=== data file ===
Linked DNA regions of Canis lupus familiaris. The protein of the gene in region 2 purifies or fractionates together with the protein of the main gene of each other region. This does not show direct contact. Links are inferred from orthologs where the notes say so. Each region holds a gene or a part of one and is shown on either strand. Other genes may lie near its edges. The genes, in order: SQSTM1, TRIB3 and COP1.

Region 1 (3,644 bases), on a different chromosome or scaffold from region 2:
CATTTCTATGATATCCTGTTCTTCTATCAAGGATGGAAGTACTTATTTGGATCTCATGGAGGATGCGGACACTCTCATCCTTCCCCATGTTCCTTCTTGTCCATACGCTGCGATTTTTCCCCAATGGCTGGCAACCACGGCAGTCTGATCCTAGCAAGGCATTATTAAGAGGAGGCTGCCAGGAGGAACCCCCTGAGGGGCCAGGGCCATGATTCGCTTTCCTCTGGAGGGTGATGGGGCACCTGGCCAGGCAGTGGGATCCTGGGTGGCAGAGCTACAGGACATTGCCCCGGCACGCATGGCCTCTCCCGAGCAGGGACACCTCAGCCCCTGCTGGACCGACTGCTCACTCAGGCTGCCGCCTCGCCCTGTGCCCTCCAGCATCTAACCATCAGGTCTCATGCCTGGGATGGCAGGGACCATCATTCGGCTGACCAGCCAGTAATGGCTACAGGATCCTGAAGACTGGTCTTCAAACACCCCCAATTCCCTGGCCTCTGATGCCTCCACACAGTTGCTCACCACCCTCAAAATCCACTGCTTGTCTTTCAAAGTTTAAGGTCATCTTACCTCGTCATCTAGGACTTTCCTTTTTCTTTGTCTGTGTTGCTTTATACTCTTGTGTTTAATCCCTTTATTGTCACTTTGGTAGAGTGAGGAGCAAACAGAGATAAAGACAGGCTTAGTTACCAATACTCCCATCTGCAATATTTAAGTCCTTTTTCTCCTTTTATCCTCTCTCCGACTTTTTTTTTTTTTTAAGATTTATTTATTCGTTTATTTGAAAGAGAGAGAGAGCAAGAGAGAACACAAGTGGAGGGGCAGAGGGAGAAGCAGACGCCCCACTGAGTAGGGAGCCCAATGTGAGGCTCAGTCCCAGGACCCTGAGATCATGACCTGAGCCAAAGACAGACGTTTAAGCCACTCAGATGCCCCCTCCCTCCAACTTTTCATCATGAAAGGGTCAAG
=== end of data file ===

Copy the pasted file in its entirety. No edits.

Linked DNA regions of Canis lupus familiaris. The protein of the gene in region 2 purifies or fractionates together with the protein of the main gene of each other region. This does not show direct contact. Links are inferred from orthologs where the notes say so. Each region holds a gene or a part of one and is shown on either strand. Other genes may lie near its edges. The genes, in order: SQSTM1, TRIB3 and COP1.

Region 1 (3,644 bases), on a different chromosome or scaffold from region 2:
CATTTCTATGATATCCTGTTCTTCTATCAAGGATGGAAGTACTTATTTGGATCTCATGGAGGATGCGGACACTCTCATCCTTCCCCATGTTCCTTCTTGTCCATACGCTGCGATTTTTCCCCAATGGCTGGCAACCACGGCAGTCTGATCCTAGCAAGGCATTATTAAGAGGAGGCTGCCAGGAGGAACCCCCTGAGGGGCCAGGGCCATGATTCGCTTTCCTCTGGAGGGTGATGGGGCACCTGGCCAGGCAGTGGGATCCTGGGTGGCAGAGCTACAGGACATTGCCCCGGCACGCATGGCCTCTCCCGAGCAGGGACACCTCAGCCCCTGCTGGACCGACTGCTCACTCAGGCTGCCGCCTCGCCCTGTGCCCTCCAGCATCTAACCATCAGGTCTCATGCCTGGGATGGCAGGGACCATCATTCGGCTGACCAGCCAGTAATGGCTACAGGATCCTGAAGACTGGTCTTCAAACACCCCCAATTCCCTGGCCTCTGATGCCTCCACACAGTTGCTCACCACCCTCAAAATCCACTGCTTGTCTTTCAAAGTTTAAGGTCATCTTACCTCGTCATCTAGGACTTTCCTTTTTCTTTGTCTGTGTTGCTTTATACTCTTGTGTTTAATCCCTTTATTGTCACTTTGGTAGAGTGAGGAGCAAACAGAGATAAAGACAGGCTTAGTTACCAATACTCCCATCTGCAATATTTAAGTCCTTTTTCTCCTTTTATCCTCTCTCCGACTTTTTTTTTTTTTTAAGATTTATTTATTCGTTTATTTGAAAGAGAGAGAGAGCAAGAGAGAACACAAGTGGAGGGGCAGAGGGAGAAGCAGACGCCCCACTGAGTAGGGAGCCCAATGTGAGGCTCAGTCCCAGGACCCTGAGATCATGACCTGAGCCAAAGACAGACGTTTAAGCCACTCAGATGCCCCCTCCCTCCAACTTTTCATCATGAAAGGGTCAAG